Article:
A Faster Way to Study 2D Materials for Next-Generation Quantum and Electronic Devices

A 2D material sample that is held within an ultrahigh vacuum, low-temperature scanning probe microscope. (Credit: Marilyn Sargent / Berkeley Lab)

– Stephen Ornes

Two-dimensional materials, which consist of a single layer of atoms, exhibit unusual properties that could be harnessed for a wide range of quantum and microelectronics systems. But what makes them truly special are their flaws. “That’s where their true magic lies,” said Alexander Weber-Bargioni at the Department of Energy’s Lawrence Berkeley National Laboratory (Berkeley Lab). Defects down to the atomic level can influence the material’s macroscopic function and lead to novel quantum behaviors, and there are so many kinds of defects that researchers have barely begun to understand the possibilities. One of the biggest challenges in the field is systematically studying these defects at relevant scales, or with atomic resolution.

Artificial intelligence suggests a way forward. Researchers at Berkeley Lab recently unveiled a new, fast, and readily reproducible way to map and identify defects in two-dimensional materials. It uses convolutional neural networks, which are an application of artificial intelligence, to quickly analyze data from autonomous experiments, which in recent years have become a powerful tool for imaging these exotic materials.

“Defects can be used advantageously, or they can cause issues with the macroscopic function of the material,” said John Thomas, a postdoctoral research fellow in the Weber-Bargioni Group at the Molecular Foundry, a DOE Office of Science user facility at Berkeley Lab where this research was conducted. Thomas devised the approach that couples AI with autonomous discovery. “This combination gives us a nice way to screen for defects and measure them,” he said. The method could dramatically reduce the time required to characterize two-dimensional materials and use them in next-generation quantum and electronic devices. The scientists reported their research in a paper published in npj Computational Materials.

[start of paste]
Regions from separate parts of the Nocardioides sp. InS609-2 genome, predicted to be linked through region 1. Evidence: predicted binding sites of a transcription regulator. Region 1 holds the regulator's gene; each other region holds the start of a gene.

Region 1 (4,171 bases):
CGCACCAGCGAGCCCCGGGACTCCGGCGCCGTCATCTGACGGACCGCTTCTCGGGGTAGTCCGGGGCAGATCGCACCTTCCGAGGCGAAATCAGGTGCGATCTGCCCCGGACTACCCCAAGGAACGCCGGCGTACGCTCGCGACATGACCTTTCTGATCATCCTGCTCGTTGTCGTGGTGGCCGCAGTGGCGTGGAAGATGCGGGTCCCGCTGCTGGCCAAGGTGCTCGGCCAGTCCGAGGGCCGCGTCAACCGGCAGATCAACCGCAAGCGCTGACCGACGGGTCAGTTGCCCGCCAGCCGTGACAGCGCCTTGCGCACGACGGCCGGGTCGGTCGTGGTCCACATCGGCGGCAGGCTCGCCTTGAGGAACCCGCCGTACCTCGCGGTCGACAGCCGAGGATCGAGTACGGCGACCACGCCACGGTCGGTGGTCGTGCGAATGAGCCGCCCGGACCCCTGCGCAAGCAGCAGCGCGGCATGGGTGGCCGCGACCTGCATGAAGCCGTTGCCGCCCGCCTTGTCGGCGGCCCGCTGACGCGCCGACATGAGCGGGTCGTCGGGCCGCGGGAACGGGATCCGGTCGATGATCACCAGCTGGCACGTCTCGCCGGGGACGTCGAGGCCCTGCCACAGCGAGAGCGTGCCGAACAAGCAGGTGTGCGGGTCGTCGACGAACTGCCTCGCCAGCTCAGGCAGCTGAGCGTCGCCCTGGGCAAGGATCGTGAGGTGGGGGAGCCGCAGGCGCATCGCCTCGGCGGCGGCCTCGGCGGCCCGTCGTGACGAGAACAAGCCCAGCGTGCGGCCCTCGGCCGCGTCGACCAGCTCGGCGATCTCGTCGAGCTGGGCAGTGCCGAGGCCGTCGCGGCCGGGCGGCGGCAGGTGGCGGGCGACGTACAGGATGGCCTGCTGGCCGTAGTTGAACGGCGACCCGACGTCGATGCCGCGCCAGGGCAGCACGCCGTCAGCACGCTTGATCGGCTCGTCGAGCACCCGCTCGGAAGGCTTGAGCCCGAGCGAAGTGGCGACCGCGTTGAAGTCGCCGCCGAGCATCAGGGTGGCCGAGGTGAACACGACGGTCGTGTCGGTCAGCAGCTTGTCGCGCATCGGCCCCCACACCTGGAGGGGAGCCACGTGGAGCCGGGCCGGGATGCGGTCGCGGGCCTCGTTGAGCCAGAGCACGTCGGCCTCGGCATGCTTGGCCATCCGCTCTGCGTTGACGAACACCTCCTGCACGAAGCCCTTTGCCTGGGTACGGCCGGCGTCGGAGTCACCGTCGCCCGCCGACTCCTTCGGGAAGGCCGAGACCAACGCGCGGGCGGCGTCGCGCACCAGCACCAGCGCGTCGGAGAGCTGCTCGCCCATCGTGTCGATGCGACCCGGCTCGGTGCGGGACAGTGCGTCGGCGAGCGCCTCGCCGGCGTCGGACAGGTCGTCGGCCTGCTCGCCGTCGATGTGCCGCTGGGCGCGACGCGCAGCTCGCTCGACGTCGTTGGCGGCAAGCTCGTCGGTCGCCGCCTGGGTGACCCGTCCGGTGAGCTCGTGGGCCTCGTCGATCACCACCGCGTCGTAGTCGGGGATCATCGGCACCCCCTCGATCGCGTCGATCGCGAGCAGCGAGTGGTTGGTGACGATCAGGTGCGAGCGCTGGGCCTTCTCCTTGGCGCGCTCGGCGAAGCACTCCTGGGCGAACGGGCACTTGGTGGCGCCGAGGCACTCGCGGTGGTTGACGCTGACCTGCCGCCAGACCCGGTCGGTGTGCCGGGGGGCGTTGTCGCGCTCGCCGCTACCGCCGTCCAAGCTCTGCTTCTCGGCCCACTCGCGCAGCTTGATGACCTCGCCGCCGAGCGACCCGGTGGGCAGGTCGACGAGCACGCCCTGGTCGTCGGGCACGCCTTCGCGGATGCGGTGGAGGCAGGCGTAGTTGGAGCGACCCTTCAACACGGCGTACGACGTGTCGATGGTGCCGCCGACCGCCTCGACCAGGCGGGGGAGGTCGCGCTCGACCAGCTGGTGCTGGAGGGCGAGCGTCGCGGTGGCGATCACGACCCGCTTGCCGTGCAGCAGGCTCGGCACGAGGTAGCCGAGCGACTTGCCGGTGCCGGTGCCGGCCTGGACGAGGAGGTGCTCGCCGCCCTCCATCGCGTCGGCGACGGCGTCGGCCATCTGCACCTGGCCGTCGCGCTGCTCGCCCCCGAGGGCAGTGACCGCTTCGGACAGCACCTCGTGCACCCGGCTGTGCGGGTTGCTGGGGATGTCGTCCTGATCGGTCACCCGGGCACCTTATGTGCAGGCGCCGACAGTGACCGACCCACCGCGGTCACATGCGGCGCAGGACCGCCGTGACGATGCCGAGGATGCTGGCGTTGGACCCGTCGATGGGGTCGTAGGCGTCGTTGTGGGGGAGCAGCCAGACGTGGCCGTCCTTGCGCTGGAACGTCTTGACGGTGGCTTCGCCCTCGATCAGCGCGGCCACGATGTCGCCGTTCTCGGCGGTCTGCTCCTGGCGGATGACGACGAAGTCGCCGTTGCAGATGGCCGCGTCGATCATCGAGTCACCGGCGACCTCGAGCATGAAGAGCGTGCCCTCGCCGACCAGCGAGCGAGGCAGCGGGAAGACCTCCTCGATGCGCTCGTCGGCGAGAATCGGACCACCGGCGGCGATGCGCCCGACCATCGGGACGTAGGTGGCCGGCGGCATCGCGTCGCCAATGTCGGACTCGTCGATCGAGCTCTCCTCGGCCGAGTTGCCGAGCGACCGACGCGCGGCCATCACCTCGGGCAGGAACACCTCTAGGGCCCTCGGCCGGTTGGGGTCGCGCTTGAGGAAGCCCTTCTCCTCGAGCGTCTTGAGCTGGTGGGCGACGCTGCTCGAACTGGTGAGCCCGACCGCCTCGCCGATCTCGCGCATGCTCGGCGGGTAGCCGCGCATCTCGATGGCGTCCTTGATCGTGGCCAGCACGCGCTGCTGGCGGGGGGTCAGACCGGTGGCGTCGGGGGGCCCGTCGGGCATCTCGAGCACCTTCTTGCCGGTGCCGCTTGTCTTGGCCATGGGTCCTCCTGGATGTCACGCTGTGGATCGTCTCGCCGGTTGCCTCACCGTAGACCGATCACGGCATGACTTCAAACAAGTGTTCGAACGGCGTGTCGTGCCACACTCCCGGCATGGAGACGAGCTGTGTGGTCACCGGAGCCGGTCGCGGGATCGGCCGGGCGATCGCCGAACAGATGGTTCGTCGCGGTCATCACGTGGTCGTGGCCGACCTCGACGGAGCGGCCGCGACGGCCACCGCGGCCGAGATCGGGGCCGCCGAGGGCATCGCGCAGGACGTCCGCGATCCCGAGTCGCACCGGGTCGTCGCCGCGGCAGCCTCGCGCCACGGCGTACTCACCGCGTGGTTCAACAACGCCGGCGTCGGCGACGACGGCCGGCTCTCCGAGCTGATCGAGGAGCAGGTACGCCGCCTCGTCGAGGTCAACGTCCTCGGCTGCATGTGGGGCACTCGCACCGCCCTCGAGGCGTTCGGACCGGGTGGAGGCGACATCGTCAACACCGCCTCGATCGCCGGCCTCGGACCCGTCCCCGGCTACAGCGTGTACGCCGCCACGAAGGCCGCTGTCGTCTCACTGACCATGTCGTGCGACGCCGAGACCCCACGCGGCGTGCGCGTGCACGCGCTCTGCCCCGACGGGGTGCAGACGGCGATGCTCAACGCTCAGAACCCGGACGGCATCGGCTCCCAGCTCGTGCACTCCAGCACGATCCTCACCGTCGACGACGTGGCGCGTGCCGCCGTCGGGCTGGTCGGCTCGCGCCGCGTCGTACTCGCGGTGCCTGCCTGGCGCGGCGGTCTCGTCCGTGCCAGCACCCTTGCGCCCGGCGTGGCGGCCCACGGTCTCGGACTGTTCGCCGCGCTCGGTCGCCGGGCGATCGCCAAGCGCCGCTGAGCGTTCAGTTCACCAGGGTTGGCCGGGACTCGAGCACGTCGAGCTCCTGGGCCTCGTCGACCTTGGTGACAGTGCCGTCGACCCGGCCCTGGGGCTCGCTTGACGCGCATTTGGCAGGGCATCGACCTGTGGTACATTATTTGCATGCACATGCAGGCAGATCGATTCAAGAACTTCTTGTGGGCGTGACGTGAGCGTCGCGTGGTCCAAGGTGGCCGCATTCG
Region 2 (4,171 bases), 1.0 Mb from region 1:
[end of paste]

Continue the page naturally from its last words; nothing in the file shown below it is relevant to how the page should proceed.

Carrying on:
Three people smiling for a picture outdoors.

The Berkeley Lab scientists who led this research. From left, John Thomas, Antonio Rossi, and Alexander Weber-Bargioni. (Credit: Paul Mueller)

Understanding the quantum properties of solids has enabled breakthrough technologies over the decades, such as the transistor and laser. Now, as scientists pursue other applications that harness quantum information science, such as quantum sensing and computing, it’s critical to better understand a phenomenon in solids called quantum coherence. This is the focus of the Center for Novel Pathways to Quantum Coherence in Materials (NPQC), an Energy Frontier Research Center (EFRC) led by Berkeley Lab. The center’s goal is to dramatically improve scientists’ understanding and control of coherence in solids, which could lead to new devices and applications. And a big part of this work is studying a material’s minute flaws.

In this specific research, which was supported by the NPQC EFRC, Thomas and Weber-Bargioni, who is a co-PI in the EFRC, collaborated with Marcus Noack of Berkeley Lab’s Applied Mathematics and Computational Research Division. Noack, who is the lead for autonomous, self-driving experiments at Berkeley Lab’s Center for Advanced Mathematics for Energy Research Applications (CAMERA), developed gpCAM, the system used for autonomous experiments. The group tested their AI-enhanced approach on material made from a single layer of tungsten disulfide (WS2) grown on a substrate of graphene and silicon carbide.